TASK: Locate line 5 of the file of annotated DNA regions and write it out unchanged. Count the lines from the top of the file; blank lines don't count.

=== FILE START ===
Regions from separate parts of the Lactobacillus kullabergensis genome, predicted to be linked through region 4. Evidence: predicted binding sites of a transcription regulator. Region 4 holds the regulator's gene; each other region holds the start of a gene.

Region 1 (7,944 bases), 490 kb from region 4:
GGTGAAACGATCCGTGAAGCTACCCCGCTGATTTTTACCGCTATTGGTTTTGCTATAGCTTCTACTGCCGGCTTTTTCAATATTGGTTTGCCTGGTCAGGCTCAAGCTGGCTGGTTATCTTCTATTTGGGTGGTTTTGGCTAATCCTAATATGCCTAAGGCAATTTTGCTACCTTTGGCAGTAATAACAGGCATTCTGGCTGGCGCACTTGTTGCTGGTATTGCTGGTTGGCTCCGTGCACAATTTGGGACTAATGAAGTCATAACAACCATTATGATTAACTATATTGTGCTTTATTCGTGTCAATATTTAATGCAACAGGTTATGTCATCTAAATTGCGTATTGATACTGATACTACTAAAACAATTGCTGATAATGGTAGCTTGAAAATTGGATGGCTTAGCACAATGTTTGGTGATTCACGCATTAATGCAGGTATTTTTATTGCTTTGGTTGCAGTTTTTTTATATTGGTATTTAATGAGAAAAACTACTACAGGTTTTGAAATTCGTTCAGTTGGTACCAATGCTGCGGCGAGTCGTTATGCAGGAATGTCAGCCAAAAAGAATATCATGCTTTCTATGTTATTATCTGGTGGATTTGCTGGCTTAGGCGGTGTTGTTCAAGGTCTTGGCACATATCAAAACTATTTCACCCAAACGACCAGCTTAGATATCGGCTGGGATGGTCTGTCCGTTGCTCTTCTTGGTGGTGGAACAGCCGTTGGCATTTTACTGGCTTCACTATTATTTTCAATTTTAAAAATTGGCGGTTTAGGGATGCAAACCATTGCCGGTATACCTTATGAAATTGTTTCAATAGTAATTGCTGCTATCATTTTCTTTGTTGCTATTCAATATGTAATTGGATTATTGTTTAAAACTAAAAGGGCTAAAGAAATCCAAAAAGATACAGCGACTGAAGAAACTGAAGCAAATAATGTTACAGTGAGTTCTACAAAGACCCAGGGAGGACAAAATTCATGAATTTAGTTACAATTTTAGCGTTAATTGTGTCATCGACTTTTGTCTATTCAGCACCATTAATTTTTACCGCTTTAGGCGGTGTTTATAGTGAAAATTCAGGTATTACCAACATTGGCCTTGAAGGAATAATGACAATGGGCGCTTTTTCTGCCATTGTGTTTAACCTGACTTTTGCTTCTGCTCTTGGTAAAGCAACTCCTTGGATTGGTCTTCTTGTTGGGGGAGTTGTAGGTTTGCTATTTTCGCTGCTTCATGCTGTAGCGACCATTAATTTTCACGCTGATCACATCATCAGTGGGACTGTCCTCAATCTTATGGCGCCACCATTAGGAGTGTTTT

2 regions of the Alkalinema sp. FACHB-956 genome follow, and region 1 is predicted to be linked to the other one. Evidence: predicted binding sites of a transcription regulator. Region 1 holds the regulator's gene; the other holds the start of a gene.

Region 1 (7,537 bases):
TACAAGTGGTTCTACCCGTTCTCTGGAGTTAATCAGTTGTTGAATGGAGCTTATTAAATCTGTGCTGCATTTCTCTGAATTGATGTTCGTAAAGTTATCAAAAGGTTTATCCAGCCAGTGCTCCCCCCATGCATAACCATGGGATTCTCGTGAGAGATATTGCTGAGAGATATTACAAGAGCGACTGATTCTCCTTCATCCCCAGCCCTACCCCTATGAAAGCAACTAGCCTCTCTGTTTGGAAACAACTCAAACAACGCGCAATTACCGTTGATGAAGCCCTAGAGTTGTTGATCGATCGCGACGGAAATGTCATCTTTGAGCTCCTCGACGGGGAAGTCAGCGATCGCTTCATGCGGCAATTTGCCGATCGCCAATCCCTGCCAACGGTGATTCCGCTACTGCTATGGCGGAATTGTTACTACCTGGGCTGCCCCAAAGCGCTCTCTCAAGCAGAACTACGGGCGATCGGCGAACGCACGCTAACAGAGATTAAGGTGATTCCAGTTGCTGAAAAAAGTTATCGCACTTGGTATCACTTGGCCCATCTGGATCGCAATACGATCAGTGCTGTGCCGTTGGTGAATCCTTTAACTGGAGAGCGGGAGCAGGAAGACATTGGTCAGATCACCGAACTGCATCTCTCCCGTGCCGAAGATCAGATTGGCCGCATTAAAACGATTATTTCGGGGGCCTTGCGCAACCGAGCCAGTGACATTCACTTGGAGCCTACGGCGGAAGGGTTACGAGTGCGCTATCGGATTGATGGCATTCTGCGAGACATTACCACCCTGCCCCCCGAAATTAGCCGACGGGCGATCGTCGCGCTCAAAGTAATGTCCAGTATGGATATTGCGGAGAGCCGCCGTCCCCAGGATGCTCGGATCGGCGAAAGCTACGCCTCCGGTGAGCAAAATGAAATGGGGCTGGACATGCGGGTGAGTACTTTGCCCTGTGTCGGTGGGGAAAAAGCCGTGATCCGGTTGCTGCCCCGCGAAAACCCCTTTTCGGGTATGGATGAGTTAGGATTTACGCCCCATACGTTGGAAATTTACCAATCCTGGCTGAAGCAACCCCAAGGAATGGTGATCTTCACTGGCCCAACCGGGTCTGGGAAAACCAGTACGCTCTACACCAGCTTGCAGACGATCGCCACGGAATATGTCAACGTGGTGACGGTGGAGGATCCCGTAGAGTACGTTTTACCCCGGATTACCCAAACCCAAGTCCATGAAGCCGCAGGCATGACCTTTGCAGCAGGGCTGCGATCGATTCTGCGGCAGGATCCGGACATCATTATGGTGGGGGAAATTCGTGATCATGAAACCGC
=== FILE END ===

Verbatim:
Region 1 (7,537 bases):